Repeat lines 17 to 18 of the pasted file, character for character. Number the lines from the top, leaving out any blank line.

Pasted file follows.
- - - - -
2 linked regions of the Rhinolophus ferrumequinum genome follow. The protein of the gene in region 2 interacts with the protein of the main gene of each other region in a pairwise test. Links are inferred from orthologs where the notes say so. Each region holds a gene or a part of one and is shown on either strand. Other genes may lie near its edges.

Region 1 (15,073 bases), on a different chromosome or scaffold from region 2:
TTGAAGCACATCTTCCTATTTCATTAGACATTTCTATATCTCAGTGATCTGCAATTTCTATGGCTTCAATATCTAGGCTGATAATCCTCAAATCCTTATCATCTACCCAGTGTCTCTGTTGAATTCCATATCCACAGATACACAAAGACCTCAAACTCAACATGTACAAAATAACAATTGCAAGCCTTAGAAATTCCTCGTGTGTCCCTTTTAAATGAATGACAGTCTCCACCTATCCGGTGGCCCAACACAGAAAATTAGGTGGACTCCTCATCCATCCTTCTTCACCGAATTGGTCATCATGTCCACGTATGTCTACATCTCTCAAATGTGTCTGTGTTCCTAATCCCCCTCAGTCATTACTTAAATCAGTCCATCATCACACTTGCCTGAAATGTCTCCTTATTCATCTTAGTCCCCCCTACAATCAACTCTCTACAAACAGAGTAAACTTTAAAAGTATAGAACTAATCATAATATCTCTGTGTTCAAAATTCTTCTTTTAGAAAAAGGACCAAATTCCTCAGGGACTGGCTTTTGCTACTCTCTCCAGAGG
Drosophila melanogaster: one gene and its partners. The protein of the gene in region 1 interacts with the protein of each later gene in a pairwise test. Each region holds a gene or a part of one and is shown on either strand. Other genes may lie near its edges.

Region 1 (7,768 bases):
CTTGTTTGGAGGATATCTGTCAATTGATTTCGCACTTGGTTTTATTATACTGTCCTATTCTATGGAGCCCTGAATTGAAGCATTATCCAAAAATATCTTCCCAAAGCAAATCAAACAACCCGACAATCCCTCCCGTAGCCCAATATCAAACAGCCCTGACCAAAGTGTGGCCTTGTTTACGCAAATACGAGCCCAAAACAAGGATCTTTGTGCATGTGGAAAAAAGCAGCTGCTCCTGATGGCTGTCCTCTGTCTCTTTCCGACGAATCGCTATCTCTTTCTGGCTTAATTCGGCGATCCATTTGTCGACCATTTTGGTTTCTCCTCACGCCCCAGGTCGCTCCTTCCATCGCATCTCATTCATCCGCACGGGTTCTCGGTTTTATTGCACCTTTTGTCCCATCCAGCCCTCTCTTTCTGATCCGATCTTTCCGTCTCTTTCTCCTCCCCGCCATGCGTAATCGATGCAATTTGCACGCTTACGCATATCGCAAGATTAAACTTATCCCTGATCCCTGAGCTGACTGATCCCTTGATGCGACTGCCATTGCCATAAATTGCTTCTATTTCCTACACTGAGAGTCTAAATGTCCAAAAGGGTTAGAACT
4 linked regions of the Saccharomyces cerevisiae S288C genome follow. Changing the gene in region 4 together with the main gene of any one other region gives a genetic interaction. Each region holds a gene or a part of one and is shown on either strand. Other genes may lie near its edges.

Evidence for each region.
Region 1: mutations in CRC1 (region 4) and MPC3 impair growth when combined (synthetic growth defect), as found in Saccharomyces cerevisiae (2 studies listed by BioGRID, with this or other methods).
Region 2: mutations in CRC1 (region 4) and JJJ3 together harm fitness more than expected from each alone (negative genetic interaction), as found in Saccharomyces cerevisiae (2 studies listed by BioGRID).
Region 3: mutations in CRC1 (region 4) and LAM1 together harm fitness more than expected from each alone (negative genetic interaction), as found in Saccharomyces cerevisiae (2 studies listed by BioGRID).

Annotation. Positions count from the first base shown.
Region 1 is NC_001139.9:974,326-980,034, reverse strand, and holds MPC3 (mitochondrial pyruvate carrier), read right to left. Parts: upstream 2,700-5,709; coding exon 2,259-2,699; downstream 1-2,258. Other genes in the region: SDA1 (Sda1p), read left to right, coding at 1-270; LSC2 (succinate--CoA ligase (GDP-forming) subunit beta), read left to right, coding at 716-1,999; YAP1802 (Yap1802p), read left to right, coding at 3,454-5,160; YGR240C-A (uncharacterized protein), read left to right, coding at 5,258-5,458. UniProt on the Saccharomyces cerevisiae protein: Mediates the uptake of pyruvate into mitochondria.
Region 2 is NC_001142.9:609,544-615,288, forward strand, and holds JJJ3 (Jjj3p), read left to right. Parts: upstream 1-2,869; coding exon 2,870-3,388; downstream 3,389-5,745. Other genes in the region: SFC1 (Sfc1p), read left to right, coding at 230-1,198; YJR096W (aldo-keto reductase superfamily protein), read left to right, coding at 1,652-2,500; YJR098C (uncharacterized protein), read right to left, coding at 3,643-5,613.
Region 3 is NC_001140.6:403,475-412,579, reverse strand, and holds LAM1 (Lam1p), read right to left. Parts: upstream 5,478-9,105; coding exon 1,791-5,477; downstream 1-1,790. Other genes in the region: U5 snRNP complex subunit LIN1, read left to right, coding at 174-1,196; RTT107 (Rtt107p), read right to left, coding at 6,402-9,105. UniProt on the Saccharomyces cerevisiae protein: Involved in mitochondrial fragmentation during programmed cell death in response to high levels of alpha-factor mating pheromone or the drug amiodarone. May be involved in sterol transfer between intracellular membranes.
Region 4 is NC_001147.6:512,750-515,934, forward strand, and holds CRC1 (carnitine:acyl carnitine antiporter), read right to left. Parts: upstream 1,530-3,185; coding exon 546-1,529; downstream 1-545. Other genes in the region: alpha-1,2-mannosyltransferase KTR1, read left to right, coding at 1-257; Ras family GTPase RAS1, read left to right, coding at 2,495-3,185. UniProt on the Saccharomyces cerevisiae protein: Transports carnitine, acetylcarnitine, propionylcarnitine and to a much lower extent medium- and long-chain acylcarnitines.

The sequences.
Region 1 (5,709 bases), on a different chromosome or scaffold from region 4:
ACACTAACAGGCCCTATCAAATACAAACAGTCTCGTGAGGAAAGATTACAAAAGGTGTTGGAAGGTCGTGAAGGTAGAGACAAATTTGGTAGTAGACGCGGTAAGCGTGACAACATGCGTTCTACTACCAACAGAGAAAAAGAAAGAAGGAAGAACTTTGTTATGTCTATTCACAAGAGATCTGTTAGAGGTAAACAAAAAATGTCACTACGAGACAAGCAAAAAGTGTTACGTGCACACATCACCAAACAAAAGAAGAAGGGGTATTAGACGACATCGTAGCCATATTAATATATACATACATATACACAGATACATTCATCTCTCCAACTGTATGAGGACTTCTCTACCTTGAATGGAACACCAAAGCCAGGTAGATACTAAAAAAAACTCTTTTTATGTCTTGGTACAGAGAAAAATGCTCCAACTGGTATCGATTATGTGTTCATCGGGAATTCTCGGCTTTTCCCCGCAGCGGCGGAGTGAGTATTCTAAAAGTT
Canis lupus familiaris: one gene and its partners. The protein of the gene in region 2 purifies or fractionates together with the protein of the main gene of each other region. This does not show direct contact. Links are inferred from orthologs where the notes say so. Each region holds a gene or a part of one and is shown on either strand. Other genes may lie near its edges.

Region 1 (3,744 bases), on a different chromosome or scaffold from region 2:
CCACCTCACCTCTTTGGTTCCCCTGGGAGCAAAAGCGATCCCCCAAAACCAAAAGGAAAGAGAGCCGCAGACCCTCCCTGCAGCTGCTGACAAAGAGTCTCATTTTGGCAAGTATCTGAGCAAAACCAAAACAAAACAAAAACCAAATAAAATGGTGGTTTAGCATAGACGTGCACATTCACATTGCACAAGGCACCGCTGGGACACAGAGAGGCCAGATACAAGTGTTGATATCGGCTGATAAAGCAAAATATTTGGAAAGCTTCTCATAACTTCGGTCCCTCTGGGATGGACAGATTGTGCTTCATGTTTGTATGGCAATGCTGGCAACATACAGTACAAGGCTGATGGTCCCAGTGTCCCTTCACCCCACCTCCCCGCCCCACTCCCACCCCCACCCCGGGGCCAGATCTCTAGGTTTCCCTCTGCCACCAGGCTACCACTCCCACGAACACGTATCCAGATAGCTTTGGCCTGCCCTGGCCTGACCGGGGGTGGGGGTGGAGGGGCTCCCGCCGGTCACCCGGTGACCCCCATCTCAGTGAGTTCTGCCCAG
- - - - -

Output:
The sequences.
Region 1 (5,709 bases), on a different chromosome or scaffold from region 4: